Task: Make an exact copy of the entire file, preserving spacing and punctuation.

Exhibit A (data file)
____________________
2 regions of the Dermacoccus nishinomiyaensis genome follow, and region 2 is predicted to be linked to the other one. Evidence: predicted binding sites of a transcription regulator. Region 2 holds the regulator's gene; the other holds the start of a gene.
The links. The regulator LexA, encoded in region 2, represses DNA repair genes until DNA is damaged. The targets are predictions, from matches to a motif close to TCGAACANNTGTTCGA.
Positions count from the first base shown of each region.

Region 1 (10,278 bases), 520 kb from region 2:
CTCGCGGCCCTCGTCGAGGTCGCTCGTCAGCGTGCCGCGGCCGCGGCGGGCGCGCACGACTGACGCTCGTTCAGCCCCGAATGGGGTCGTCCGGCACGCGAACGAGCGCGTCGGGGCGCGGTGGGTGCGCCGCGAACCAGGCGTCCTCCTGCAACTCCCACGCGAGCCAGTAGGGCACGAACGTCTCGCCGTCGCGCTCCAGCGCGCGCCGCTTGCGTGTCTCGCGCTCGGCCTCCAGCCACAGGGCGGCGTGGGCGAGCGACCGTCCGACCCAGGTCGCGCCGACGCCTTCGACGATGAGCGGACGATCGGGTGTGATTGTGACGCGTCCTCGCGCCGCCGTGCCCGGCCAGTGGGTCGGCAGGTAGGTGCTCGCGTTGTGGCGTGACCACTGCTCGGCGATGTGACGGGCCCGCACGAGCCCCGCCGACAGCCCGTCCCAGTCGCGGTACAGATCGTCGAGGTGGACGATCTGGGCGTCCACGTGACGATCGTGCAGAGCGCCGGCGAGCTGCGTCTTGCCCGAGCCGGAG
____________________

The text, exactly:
2 regions of the Dermacoccus nishinomiyaensis genome follow, and region 2 is predicted to be linked to the other one. Evidence: predicted binding sites of a transcription regulator. Region 2 holds the regulator's gene; the other holds the start of a gene.
The links. The regulator LexA, encoded in region 2, represses DNA repair genes until DNA is damaged. The targets are predictions, from matches to a motif close to TCGAACANNTGTTCGA.
Positions count from the first base shown of each region.

Region 1 (10,278 bases), 520 kb from region 2:
CTCGCGGCCCTCGTCGAGGTCGCTCGTCAGCGTGCCGCGGCCGCGGCGGGCGCGCACGACTGACGCTCGTTCAGCCCCGAATGGGGTCGTCCGGCACGCGAACGAGCGCGTCGGGGCGCGGTGGGTGCGCCGCGAACCAGGCGTCCTCCTGCAACTCCCACGCGAGCCAGTAGGGCACGAACGTCTCGCCGTCGCGCTCCAGCGCGCGCCGCTTGCGTGTCTCGCGCTCGGCCTCCAGCCACAGGGCGGCGTGGGCGAGCGACCGTCCGACCCAGGTCGCGCCGACGCCTTCGACGATGAGCGGACGATCGGGTGTGATTGTGACGCGTCCTCGCGCCGCCGTGCCCGGCCAGTGGGTCGGCAGGTAGGTGCTCGCGTTGTGGCGTGACCACTGCTCGGCGATGTGACGGGCCCGCACGAGCCCCGCCGACAGCCCGTCCCAGTCGCGGTACAGATCGTCGAGGTGGACGATCTGGGCGTCCACGTGACGATCGTGCAGAGCGCCGGCGAGCTGCGTCTTGCCCGAGCCGGAG